We have a system of initials for identifying the author of your poem. If you would like to hear/see more work by the writers below – they are also taking part in some ME4Writers’ events for the RLF (see links for more).
The key to the poets and a brief bio are below:
MD: Maggie Drury is an unrelenting writer. Her play NOT KNOWING WHO WE ARE was performed at the Blue Elephant Theatre, Camberwell in 2007. She is currently working on a novel and a full-length play.
BF: Barry Fentiman is a Medway-based poet and mythogeographer who performs around the South East. His writing has been published in The Medway Broadside, The Irish Post, Stories from songs, The Seed Catalogue and City without a head. Barry is also involved in running ME4’s other literary projects for the RLF. He will beco-running the Write Around Town workshop (10 October), and co-hosting the launch of City without a head (8 October).
SH: Sam Hall founded ME4Writers in 2009. She is a playwright whose plays have been performed internationally, and her writing has been published in The Irish Post, The Lock, Theatre and Performance, WOWKent, Stories from songs, and many online magazines. She is the editor of City without a head, ME4Writers’ book being launched on 8 October. She also runs 17Percent, an organisation to promote equality in theatre writing, through which she is producing a show She Writes: What’s through the door? for the Rochester Literature Festival, as part of ‘A night at the theatre’. (5 October.)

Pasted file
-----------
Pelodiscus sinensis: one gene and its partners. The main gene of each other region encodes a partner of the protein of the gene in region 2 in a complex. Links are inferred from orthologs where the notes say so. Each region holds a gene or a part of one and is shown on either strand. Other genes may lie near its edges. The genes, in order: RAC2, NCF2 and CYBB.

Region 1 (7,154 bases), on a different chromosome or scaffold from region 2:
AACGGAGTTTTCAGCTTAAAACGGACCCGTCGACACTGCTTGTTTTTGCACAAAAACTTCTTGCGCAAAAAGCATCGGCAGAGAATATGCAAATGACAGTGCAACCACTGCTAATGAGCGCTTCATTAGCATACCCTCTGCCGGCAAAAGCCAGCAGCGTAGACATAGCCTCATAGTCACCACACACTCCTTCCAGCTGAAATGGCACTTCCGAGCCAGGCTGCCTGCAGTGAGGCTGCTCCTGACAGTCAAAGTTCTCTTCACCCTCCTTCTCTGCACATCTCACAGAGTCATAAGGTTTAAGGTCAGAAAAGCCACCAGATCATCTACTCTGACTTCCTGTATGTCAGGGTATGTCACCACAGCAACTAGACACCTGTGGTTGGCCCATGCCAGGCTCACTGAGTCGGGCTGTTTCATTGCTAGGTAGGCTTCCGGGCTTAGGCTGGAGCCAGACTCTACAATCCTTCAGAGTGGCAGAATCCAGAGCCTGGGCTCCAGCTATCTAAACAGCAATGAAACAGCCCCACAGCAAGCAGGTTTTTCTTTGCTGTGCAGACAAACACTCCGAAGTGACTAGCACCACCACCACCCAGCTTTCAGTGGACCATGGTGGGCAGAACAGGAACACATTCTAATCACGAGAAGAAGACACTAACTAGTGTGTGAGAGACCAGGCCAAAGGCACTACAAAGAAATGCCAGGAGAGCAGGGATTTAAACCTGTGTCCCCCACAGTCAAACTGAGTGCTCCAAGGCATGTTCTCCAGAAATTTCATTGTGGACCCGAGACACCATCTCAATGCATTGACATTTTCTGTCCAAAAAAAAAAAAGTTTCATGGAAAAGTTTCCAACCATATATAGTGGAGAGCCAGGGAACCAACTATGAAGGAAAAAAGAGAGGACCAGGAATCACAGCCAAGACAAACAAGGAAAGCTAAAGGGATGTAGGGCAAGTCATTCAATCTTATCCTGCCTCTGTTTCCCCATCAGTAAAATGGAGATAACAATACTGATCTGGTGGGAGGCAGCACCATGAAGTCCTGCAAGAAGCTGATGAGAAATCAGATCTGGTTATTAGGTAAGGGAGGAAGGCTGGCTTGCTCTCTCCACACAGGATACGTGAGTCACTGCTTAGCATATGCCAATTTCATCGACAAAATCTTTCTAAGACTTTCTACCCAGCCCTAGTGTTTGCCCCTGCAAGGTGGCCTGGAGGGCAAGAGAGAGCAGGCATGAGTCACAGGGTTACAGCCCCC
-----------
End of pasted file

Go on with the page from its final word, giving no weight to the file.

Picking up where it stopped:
HS: Sarah Hehir teaches English, Drama and Creative Writing in schools and prisons. She was shortlisted for The Nick Darke award 2012 is the winner of The 2013 Writer’s Prize sponsored by the BBC Writersroom. Her play BANG UP was broadcast on Radio Four on 8 August 2013. Sarah’s play THE FOURTH CIRCLE forms part of She Writes ‘A night at the theatre’ and also her radio play will be read as part of the evening on 5 October.
SMJ: SM Jenkin is former chair of the Medway Mermaids, and has had work published in several anthologies including The Mermaid, Medway Festival Fringe, the Medway Messenger, and in publications including Touchstone, Blithe Spirit, and City without a head. SM’s short plays have been performed at She Writes, and the Lounge on the Farm festival 2012.